Throughout 2021 we're encouraging everyone in Merton to join us in the effort to make the borough carbon neutral by taking steps in their day-to-day lives to reduce their carbon footprint.

During the first lock-down many people found a renewed interest and appreciation for wildlife and local outdoor spaces. By converting concrete into greenery, creating suitable havens and providing food, wildlife living near you can thrive.

Trees are not just beautiful, they are a powerful ally in making Merton a cleaner, greener and carbon neutral place to live for future generations. It's such a simple solution, but planting new trees and protecting our mature trees can absorb some of the carbon from the atmosphere, as well as absorbing air pollution, offering protection from extreme weather like heatwaves and floods.

The pledges

Turn grey to green by replacing some concrete paving with vegetation. Mass paving over gardens since the 80s and 90s has been bad news for carbon capture and local flood defence, but also bad news to local wildlife (birds, mammals, insects and invertebrates) who rely on pockets of green spaces for their homes and feeding grounds. Restoring small green spaces and planting suitable trees in your gardens where you can. You can go from a concrete jungle to a green oasis by creating a green roof, adding window boxes or removing garden paving.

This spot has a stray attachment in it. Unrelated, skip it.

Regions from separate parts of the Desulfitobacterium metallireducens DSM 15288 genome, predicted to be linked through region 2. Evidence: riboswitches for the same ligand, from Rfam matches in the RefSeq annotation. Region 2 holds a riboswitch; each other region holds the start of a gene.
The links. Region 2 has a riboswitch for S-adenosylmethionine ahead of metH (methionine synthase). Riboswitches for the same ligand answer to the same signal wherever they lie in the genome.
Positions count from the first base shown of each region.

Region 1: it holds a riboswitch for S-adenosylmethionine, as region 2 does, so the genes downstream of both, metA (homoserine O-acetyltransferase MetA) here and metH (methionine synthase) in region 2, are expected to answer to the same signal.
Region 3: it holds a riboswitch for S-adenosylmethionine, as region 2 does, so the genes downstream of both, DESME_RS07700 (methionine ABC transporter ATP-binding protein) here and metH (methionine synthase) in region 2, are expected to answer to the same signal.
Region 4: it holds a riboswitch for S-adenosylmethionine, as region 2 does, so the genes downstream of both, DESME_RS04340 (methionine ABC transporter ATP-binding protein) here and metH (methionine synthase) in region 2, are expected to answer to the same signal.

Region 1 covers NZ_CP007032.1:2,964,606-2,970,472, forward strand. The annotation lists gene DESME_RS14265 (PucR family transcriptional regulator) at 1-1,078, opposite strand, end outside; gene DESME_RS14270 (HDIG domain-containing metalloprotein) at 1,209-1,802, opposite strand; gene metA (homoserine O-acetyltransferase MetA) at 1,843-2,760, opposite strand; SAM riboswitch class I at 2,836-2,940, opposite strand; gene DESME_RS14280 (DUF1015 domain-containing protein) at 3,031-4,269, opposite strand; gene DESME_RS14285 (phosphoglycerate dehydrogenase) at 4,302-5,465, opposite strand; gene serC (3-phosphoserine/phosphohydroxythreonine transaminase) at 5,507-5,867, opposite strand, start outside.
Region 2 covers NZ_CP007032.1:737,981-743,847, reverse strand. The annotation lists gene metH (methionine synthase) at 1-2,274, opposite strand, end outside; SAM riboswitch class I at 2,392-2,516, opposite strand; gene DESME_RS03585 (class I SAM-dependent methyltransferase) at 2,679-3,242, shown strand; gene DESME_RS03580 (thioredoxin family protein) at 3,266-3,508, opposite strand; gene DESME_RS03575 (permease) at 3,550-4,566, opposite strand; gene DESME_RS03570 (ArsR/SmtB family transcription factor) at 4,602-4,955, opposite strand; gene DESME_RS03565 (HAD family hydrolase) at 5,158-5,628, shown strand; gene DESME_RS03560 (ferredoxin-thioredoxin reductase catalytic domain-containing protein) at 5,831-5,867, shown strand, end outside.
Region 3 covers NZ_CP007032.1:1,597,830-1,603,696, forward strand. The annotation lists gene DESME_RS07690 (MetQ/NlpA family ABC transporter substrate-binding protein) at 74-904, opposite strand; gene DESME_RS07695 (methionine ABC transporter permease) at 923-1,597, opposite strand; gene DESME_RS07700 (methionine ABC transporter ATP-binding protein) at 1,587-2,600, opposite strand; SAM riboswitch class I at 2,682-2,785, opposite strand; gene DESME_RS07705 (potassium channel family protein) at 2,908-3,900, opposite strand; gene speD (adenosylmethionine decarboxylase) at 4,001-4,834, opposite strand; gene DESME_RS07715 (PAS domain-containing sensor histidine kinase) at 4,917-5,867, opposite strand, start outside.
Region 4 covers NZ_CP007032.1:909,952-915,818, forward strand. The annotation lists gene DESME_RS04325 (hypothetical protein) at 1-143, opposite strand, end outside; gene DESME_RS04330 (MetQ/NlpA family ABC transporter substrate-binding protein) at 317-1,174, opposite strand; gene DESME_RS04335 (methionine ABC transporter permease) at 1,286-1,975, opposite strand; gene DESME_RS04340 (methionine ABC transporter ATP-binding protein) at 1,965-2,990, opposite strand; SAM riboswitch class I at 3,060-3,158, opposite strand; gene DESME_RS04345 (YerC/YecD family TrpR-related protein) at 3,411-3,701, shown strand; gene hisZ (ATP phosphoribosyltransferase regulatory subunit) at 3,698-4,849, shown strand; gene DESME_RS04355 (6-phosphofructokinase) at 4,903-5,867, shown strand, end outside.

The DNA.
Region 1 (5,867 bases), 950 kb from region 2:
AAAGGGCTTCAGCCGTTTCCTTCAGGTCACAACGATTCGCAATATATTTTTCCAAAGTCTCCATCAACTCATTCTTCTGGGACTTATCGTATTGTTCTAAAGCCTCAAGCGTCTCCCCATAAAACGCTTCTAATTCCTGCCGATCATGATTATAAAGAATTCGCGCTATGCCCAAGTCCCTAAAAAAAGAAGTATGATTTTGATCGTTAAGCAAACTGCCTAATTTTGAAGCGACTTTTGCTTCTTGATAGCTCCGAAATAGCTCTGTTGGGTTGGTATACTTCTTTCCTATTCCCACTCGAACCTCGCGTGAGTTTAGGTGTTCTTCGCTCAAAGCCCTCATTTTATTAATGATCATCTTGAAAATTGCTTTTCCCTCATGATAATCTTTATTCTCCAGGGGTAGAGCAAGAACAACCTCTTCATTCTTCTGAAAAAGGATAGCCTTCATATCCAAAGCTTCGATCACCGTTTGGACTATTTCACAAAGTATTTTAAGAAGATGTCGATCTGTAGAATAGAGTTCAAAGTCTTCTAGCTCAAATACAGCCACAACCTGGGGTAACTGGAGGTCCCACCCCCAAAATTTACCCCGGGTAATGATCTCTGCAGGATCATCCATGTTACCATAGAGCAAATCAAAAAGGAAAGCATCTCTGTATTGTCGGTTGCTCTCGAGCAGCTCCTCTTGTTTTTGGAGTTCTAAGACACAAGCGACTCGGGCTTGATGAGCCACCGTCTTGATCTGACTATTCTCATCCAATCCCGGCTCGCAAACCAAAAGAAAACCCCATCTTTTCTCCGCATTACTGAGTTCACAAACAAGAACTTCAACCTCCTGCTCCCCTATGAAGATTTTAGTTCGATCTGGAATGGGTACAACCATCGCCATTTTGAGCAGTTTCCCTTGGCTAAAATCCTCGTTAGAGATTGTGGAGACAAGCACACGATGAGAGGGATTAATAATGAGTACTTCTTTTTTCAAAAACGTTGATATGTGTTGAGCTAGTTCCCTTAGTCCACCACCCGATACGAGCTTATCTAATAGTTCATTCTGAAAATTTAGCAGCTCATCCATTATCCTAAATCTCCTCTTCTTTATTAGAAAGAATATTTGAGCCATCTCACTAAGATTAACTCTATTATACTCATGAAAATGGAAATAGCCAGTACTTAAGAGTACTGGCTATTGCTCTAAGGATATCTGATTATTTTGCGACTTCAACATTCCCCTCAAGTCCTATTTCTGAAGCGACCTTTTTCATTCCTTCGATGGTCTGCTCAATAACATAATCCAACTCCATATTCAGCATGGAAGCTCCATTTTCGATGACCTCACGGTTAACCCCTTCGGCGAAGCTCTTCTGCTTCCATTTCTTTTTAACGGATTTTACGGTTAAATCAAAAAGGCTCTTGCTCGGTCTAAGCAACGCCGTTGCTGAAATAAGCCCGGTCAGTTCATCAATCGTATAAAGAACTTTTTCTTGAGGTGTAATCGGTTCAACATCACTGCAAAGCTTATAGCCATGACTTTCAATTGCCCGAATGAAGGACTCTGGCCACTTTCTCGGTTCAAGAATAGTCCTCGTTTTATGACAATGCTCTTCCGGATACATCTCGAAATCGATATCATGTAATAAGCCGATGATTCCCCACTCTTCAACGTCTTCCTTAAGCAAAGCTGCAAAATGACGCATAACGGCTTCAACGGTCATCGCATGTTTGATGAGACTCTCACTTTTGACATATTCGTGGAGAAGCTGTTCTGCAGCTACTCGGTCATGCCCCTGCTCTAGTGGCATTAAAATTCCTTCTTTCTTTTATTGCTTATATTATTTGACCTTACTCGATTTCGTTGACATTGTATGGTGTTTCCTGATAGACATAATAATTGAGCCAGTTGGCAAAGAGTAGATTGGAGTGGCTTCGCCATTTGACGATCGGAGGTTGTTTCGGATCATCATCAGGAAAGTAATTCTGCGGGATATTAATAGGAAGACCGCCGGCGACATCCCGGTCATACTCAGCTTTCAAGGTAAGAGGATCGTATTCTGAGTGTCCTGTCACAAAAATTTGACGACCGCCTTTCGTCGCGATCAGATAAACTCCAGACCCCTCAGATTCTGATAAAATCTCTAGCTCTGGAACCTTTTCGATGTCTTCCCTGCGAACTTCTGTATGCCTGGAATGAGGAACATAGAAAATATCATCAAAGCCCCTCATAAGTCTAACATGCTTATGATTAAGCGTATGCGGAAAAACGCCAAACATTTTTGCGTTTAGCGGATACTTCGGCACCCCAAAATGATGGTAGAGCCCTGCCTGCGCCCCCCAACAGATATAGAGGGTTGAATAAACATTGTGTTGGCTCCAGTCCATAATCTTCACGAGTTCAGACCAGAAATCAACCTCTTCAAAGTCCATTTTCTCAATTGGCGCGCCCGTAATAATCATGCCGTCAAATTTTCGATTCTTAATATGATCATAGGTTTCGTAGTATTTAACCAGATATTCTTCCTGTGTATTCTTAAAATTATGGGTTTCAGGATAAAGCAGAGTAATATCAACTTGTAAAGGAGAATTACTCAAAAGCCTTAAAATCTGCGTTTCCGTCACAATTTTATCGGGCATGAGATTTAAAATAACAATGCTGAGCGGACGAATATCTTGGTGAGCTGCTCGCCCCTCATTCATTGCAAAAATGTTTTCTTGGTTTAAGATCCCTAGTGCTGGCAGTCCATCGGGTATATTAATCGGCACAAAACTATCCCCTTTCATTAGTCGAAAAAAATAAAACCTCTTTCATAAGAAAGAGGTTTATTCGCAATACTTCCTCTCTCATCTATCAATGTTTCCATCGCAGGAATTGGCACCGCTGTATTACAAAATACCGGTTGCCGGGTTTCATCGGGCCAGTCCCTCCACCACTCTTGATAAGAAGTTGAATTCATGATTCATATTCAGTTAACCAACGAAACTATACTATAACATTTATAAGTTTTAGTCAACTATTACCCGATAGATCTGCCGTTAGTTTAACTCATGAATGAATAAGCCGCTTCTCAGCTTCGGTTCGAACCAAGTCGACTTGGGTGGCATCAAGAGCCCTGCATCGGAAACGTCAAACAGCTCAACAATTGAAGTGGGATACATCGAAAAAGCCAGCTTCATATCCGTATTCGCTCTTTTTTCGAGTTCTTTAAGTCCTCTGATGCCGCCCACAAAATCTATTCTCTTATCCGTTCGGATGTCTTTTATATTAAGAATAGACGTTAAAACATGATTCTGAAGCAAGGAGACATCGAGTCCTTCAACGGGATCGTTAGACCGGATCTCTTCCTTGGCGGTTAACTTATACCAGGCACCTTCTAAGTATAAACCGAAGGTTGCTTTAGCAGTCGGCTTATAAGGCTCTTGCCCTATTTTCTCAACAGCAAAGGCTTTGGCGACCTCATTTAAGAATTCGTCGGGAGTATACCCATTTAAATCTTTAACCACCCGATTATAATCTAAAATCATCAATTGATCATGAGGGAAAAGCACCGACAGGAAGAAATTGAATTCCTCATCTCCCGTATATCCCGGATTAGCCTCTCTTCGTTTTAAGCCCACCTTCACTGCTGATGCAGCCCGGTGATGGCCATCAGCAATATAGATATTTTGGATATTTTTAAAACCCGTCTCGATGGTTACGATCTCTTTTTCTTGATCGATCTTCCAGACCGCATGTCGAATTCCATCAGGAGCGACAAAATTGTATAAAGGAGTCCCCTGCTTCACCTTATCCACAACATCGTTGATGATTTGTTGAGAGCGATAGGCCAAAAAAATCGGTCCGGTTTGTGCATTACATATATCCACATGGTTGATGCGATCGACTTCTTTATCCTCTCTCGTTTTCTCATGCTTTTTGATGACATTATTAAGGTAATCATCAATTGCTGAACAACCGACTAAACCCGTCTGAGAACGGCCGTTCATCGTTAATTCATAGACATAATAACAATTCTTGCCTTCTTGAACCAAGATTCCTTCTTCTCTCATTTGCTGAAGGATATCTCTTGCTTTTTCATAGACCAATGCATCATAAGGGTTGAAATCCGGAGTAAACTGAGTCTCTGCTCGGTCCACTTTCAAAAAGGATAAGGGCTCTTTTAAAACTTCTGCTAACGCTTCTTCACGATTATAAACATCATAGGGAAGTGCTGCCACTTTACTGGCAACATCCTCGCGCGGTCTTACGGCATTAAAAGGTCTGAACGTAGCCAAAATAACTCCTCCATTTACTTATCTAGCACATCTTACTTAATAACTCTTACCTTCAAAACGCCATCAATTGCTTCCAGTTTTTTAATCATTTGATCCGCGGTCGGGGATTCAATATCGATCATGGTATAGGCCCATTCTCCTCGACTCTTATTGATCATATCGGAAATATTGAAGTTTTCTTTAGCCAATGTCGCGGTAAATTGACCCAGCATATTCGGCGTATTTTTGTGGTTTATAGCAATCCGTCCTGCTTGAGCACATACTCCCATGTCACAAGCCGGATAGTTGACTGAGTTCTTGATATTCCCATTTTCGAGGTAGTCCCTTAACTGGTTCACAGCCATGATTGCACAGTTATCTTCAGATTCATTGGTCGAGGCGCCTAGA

Maintain tree cover by protecting mature trees. Protecting a mature tree on your property or dedicating a tree to a loved one can ensure trees are not unnecessarily cut down. Mature trees provide many benefits, from providing shade, enabling greater biodiversity and creating connections between habitats, mature trees can save several tonnes of carbon.

Create a wildlife haven and make food available to encourage wildlife. Adding a bird box, bee hotel or a dead-wood pile helps create habitats for many creatures. Wildflowers and bird feeders will help to attract more wildlife to your neighbourhood.

Grow your own vegetables or fruit. Whether it's salad in a window box, fruit bushes in the flower beds or herbs in a sunny spot, growing your own may save you money and help avoid emissions from transporting food to supermarkets and plastic packaging.

Help green up public spaces by watering a street tree. As spring moves into summer, young street trees are can suffer from a lack of water. Please water young street trees near your home and help them thrive for many years to come.

Increase tree cover by joining a community planting project. Trees are best planted in winter, but now is a good time to join a community planting group to help identify sites for planting and raising funds. You can join the Merton Tree Wardens, a community gardenfind a local friends group or the Climate Action Group Greening Merton theme to join the community effort to make Merton a greener and carbon-free place.

Make a pledge